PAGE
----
The more utility is light-years ahead of . It lets you read files one page at a time. If you had only cat and wanted to read long files, you'd have to read very fast or have a quick trigger finger (on ) to stop the text - or get used to reading the last few lines of a file, and no more. In fact, even the most backward versions of more are infinitely preferable to cat for reading a file - so much so that I don't understand why anyone uses cat for this purpose. [I cat tiny files because I have more and set up to clear my screen (with the -c option) before displaying a file. -TC ]
When you start more, it displays the first screen of the file.
To move to the next page, press the space bar. You can continue to move
forward through the file by pressing the space bar or by pressing RETURN
(which moves you forward one line). More recent versions of
more allow you to "back up" to previous pages in the file by
Some other features:
If you list several files on the command line, you can type
move to the next file and
:p to move to the previous one.
You can get a "help" screen at any time by typing
You can jump from more into the vi editor by typing
You can search for a string by typing
/, followed by the string
you want. The search string can be a full
You can find the next occurrence of a string by typing
If you invoke more with two or more files, it will display a short header at the beginning of each file. This little nicety is strangely useful. Let's say you want to print all of your .h files with a single command, and you'd like some kind of label before each file. You canfor you:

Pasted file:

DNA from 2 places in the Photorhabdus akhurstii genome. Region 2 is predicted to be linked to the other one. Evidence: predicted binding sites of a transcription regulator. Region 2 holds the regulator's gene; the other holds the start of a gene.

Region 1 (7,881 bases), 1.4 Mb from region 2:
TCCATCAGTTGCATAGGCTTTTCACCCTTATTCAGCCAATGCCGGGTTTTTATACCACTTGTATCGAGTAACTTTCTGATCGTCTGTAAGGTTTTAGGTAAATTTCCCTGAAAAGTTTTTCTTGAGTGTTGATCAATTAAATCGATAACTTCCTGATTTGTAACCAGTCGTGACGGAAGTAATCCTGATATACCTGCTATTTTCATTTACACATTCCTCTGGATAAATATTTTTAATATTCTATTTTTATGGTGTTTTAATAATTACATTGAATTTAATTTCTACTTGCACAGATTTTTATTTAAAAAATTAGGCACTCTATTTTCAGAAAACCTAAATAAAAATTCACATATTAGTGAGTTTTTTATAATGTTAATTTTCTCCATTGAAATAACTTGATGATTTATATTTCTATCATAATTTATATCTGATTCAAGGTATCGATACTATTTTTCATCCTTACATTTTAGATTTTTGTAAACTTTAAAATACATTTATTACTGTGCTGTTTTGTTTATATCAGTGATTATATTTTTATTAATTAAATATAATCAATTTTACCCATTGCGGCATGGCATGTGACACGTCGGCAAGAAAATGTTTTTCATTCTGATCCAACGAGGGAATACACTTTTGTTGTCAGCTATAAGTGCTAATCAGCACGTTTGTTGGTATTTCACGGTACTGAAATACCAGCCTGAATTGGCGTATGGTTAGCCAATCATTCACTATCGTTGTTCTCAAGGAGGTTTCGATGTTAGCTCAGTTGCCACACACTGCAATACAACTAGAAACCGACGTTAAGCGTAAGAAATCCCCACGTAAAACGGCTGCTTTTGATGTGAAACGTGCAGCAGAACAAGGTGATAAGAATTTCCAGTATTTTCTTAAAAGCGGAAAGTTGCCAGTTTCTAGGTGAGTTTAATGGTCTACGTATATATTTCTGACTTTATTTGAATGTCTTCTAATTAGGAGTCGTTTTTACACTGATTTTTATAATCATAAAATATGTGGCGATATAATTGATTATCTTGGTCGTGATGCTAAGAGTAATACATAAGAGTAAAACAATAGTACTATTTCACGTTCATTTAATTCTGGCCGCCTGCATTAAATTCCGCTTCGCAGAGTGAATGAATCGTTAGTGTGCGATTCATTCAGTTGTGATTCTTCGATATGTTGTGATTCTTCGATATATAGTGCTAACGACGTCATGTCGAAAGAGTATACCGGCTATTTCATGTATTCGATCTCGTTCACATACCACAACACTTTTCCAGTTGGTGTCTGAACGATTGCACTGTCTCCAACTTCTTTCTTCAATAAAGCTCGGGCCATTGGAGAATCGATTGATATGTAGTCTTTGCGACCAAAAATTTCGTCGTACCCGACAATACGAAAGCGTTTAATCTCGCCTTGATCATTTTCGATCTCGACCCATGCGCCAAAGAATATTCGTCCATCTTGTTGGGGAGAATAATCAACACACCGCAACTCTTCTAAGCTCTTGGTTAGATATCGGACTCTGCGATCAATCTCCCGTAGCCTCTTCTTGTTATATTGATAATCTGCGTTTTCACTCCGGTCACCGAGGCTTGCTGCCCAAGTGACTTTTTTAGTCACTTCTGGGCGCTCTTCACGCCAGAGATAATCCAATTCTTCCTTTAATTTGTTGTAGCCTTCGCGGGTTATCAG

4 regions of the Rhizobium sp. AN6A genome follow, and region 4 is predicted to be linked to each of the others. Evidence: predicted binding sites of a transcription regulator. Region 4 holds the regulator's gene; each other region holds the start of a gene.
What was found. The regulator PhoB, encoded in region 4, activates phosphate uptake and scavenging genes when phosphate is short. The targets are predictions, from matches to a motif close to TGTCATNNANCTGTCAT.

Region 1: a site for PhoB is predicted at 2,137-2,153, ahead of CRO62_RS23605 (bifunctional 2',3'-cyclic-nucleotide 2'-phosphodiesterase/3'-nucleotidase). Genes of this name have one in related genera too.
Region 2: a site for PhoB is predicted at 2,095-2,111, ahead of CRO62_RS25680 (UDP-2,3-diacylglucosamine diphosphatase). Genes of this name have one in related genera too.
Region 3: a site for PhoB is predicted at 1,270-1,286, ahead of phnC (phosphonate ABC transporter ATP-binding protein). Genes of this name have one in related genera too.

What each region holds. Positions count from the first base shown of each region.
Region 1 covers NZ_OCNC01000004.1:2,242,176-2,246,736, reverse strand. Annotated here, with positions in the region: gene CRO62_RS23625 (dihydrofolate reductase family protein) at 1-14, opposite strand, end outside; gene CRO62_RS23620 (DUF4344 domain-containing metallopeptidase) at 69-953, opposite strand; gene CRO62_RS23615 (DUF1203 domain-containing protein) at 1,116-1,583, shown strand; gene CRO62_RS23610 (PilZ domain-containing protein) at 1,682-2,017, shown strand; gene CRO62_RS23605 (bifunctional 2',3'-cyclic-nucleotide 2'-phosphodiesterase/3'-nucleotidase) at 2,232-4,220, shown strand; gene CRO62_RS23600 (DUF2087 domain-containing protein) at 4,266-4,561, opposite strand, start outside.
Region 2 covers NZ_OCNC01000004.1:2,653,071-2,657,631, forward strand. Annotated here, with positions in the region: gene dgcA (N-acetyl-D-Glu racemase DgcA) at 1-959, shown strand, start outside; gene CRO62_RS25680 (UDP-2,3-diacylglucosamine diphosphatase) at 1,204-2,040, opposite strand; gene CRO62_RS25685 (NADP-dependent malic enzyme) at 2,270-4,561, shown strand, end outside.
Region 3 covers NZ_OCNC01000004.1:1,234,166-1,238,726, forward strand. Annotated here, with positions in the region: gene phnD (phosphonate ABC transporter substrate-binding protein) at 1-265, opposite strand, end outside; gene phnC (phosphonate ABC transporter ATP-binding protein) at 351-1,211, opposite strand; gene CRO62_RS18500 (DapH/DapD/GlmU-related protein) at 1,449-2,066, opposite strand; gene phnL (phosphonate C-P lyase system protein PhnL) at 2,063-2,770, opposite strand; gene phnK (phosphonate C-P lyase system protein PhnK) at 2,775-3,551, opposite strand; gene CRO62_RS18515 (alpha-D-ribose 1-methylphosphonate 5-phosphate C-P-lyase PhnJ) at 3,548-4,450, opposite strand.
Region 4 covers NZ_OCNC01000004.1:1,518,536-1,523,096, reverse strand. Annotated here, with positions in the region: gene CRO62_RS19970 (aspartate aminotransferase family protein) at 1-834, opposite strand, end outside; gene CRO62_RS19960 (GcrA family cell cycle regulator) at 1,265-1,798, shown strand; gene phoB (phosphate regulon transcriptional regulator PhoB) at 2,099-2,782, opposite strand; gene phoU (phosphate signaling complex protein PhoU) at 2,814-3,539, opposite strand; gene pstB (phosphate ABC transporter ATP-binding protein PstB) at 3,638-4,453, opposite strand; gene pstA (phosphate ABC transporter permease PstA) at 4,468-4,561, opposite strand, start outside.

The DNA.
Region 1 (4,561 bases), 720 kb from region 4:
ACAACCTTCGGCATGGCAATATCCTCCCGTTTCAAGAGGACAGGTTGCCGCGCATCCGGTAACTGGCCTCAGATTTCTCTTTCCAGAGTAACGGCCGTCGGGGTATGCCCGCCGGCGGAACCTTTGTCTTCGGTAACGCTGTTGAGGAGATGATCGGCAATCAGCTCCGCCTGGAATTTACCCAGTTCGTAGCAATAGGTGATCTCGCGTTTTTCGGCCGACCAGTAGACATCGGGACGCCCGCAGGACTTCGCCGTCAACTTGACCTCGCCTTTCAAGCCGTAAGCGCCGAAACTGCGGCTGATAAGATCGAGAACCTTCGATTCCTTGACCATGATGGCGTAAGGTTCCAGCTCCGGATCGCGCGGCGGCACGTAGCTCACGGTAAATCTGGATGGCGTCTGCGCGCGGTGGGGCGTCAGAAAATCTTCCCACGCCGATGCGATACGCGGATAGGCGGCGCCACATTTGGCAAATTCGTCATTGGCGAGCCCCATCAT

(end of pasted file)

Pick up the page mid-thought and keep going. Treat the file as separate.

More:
(When more isn't writing to a terminal, it doesn't expect you to type anything; it dumps all files to standard output.)
more has a few defects:
Even the best versions can't back up while reading a
pipe. So if you pipe the output from some command into more,
b won't work.
When you get to the end of the last file, more quits. I guess there's nothing wrong with this behavior, but I don't like it; I'd rather have the chance to back up or move to an earlier file.
Some implementations of more (System V) terminate if you search for a string that it can't find.
[Some versions of System V support a somewhat equivalent program
called pg instead of more.
And some people like to look
at files with a read-only version of vi called view.
I prefer more or less.
:-) -TOR ]